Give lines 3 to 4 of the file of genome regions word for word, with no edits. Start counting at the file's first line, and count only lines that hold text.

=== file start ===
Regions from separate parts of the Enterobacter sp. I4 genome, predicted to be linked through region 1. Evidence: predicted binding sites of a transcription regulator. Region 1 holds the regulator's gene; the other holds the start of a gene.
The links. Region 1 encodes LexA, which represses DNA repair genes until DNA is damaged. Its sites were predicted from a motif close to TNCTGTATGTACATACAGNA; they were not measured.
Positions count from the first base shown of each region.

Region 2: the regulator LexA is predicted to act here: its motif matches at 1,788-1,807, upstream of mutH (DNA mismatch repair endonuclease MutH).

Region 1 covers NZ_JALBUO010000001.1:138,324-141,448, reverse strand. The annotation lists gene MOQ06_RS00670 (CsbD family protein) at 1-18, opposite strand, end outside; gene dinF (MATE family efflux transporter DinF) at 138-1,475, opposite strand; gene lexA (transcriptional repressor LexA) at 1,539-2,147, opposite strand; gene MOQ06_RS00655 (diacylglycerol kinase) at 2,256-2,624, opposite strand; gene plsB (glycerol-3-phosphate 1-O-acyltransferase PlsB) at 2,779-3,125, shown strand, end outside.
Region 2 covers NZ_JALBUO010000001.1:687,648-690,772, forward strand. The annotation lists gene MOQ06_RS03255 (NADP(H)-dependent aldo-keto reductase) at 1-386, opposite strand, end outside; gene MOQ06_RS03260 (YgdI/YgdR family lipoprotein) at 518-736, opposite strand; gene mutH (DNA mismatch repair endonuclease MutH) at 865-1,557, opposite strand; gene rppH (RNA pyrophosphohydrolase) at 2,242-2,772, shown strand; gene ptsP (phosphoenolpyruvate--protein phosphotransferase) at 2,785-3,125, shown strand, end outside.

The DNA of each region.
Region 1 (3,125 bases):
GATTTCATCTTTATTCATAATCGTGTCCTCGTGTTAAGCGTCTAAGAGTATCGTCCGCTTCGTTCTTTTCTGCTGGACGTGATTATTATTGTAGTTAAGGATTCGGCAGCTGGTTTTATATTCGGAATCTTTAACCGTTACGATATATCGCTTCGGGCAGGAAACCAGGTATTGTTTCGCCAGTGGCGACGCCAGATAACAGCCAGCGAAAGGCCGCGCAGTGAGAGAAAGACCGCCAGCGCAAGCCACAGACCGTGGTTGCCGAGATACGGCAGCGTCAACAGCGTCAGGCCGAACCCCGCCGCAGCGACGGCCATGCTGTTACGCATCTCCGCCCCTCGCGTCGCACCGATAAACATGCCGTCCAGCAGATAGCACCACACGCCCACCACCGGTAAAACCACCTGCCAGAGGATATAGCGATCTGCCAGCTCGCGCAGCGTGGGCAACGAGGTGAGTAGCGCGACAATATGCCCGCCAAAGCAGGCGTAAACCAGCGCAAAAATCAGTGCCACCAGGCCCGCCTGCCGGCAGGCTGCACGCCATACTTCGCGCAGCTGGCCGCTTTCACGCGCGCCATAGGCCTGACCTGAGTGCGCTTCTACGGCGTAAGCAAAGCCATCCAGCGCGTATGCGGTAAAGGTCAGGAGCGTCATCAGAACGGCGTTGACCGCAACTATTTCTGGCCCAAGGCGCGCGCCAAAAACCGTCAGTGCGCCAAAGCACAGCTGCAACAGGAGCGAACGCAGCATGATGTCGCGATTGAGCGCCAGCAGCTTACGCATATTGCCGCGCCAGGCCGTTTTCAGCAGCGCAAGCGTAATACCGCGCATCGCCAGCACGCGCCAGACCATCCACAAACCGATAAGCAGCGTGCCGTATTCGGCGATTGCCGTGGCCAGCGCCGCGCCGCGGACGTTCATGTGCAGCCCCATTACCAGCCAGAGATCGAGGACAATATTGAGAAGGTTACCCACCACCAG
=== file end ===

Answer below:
Positions count from the first base shown of each region.

Region 2: the regulator LexA is predicted to act here: its motif matches at 1,788-1,807, upstream of mutH (DNA mismatch repair endonuclease MutH).